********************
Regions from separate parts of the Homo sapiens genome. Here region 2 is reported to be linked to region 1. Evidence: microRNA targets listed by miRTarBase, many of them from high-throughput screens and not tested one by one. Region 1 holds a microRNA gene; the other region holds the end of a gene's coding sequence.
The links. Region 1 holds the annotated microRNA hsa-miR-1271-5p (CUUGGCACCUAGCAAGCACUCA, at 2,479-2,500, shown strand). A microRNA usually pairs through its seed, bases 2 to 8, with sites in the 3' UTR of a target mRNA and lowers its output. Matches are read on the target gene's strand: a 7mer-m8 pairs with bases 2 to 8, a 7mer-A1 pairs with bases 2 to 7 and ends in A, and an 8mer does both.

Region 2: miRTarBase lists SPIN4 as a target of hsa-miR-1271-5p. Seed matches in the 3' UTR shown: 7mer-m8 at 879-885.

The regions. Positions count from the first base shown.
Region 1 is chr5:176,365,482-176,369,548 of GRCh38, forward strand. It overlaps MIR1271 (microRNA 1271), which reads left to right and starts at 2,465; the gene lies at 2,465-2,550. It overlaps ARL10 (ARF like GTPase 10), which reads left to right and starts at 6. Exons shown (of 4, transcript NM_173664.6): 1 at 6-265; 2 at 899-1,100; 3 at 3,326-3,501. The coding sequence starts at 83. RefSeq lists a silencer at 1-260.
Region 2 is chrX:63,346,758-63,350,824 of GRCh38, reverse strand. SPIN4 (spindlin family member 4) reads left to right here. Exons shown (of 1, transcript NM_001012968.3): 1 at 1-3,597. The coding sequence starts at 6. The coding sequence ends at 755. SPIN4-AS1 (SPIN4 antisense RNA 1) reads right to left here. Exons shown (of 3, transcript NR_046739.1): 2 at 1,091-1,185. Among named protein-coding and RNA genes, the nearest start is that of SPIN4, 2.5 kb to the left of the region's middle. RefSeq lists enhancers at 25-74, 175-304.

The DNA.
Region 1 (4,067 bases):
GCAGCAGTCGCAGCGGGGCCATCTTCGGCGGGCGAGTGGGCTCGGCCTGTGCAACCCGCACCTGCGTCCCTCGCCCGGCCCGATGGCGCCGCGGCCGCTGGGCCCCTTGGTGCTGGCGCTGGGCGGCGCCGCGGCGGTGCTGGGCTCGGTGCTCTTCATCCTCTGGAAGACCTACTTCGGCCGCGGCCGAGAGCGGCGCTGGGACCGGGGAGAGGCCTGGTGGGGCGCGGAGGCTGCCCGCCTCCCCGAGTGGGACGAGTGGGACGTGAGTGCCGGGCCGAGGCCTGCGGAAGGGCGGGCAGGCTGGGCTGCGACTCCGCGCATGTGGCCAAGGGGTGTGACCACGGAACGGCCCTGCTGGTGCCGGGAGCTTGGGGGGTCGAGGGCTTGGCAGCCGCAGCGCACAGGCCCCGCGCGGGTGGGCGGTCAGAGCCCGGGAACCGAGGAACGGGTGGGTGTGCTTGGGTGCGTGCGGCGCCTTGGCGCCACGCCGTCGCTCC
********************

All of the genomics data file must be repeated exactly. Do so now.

Regions from separate parts of the Homo sapiens genome. Here region 2 is reported to be linked to region 1. Evidence: microRNA targets listed by miRTarBase, many of them from high-throughput screens and not tested one by one. Region 1 holds a microRNA gene; the other region holds the end of a gene's coding sequence.
The links. Region 1 holds the annotated microRNA hsa-miR-1271-5p (CUUGGCACCUAGCAAGCACUCA, at 2,479-2,500, shown strand). A microRNA usually pairs through its seed, bases 2 to 8, with sites in the 3' UTR of a target mRNA and lowers its output. Matches are read on the target gene's strand: a 7mer-m8 pairs with bases 2 to 8, a 7mer-A1 pairs with bases 2 to 7 and ends in A, and an 8mer does both.

Region 2: miRTarBase lists SPIN4 as a target of hsa-miR-1271-5p. Seed matches in the 3' UTR shown: 7mer-m8 at 879-885.

The regions. Positions count from the first base shown.
Region 1 is chr5:176,365,482-176,369,548 of GRCh38, forward strand. It overlaps MIR1271 (microRNA 1271), which reads left to right and starts at 2,465; the gene lies at 2,465-2,550. It overlaps ARL10 (ARF like GTPase 10), which reads left to right and starts at 6. Exons shown (of 4, transcript NM_173664.6): 1 at 6-265; 2 at 899-1,100; 3 at 3,326-3,501. The coding sequence starts at 83. RefSeq lists a silencer at 1-260.
Region 2 is chrX:63,346,758-63,350,824 of GRCh38, reverse strand. SPIN4 (spindlin family member 4) reads left to right here. Exons shown (of 1, transcript NM_001012968.3): 1 at 1-3,597. The coding sequence starts at 6. The coding sequence ends at 755. SPIN4-AS1 (SPIN4 antisense RNA 1) reads right to left here. Exons shown (of 3, transcript NR_046739.1): 2 at 1,091-1,185. Among named protein-coding and RNA genes, the nearest start is that of SPIN4, 2.5 kb to the left of the region's middle. RefSeq lists enhancers at 25-74, 175-304.

The DNA.
Region 1 (4,067 bases):
GCAGCAGTCGCAGCGGGGCCATCTTCGGCGGGCGAGTGGGCTCGGCCTGTGCAACCCGCACCTGCGTCCCTCGCCCGGCCCGATGGCGCCGCGGCCGCTGGGCCCCTTGGTGCTGGCGCTGGGCGGCGCCGCGGCGGTGCTGGGCTCGGTGCTCTTCATCCTCTGGAAGACCTACTTCGGCCGCGGCCGAGAGCGGCGCTGGGACCGGGGAGAGGCCTGGTGGGGCGCGGAGGCTGCCCGCCTCCCCGAGTGGGACGAGTGGGACGTGAGTGCCGGGCCGAGGCCTGCGGAAGGGCGGGCAGGCTGGGCTGCGACTCCGCGCATGTGGCCAAGGGGTGTGACCACGGAACGGCCCTGCTGGTGCCGGGAGCTTGGGGGGTCGAGGGCTTGGCAGCCGCAGCGCACAGGCCCCGCGCGGGTGGGCGGTCAGAGCCCGGGAACCGAGGAACGGGTGGGTGTGCTTGGGTGCGTGCGGCGCCTTGGCGCCACGCCGTCGCTCC